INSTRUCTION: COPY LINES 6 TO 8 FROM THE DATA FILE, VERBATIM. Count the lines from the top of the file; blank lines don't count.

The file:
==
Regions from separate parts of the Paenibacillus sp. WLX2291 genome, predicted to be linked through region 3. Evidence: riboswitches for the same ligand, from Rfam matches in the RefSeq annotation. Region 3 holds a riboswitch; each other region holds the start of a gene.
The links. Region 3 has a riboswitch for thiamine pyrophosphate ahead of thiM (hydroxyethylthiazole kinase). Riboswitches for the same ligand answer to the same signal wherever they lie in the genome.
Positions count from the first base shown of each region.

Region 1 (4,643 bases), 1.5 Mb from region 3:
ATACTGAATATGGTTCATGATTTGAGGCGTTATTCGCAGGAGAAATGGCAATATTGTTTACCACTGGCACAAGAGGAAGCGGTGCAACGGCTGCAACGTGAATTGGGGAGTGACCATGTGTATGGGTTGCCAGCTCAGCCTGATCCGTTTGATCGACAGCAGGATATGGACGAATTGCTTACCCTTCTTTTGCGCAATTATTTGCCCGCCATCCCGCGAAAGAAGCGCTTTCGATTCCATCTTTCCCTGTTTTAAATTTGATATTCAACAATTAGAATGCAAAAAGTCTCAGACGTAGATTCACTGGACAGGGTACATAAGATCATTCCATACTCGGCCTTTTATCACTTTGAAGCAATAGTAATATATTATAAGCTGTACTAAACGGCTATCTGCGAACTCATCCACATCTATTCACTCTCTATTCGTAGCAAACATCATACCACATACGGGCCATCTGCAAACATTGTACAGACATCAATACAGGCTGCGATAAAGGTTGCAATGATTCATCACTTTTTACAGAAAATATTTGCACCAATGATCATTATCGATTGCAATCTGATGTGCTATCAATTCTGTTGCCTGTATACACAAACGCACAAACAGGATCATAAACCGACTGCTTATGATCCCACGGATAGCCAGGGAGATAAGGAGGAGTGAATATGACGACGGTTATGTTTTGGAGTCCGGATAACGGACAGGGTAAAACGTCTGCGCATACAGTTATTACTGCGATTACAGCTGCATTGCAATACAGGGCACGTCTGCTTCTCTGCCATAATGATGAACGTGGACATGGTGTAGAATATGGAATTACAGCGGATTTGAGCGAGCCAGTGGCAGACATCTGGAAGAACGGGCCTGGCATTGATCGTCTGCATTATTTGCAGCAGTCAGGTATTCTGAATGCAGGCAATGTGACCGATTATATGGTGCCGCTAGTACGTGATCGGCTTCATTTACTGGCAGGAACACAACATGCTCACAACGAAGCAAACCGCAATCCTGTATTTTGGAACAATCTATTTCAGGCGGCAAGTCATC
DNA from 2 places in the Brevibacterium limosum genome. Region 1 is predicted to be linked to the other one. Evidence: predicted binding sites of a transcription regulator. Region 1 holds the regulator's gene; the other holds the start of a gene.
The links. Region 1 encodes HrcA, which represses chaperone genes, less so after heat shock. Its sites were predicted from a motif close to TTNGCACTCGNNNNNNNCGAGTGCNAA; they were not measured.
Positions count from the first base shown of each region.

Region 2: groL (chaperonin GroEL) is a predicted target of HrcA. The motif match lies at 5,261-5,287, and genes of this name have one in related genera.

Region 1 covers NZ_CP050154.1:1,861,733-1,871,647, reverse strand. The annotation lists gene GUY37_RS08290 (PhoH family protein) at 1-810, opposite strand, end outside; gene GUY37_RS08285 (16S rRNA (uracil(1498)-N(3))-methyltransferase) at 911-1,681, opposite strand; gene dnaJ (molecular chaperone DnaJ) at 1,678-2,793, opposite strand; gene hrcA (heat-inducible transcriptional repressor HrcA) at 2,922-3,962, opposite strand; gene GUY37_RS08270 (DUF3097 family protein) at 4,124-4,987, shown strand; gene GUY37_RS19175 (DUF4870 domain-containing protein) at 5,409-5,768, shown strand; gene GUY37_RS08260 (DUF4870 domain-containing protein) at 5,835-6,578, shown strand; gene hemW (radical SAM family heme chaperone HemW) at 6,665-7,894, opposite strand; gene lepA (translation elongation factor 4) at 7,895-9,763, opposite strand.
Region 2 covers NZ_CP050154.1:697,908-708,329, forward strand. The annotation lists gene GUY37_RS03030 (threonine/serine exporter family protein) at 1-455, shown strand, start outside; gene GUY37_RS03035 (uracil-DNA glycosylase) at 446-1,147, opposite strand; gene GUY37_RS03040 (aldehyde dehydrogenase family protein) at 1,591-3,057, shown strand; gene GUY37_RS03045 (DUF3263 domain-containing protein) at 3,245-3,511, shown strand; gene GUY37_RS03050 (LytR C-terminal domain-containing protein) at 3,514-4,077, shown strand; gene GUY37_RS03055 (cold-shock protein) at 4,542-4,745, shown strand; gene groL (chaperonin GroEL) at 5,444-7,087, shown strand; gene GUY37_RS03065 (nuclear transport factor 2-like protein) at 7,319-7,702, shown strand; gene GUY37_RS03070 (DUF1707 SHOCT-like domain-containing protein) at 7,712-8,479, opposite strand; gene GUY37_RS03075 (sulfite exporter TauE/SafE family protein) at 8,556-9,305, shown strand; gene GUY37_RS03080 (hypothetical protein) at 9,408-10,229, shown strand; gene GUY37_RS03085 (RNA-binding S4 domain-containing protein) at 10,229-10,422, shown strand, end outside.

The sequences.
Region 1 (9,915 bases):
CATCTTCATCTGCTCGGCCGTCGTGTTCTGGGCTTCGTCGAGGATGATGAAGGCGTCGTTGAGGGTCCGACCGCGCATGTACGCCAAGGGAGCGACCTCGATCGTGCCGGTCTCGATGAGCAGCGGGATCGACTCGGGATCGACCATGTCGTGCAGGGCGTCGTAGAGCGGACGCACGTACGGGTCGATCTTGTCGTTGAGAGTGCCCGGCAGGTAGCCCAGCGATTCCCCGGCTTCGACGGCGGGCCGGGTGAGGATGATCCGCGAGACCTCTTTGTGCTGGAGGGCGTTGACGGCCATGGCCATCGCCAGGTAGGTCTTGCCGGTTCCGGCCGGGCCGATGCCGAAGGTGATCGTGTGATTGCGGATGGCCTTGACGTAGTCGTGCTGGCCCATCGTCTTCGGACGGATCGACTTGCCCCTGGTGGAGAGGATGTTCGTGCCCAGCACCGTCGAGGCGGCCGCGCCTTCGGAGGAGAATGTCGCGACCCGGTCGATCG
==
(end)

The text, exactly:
DNA from 2 places in the Brevibacterium limosum genome. Region 1 is predicted to be linked to the other one. Evidence: predicted binding sites of a transcription regulator. Region 1 holds the regulator's gene; the other holds the start of a gene.
The links. Region 1 encodes HrcA, which represses chaperone genes, less so after heat shock. Its sites were predicted from a motif close to TTNGCACTCGNNNNNNNCGAGTGCNAA; they were not measured.
Positions count from the first base shown of each region.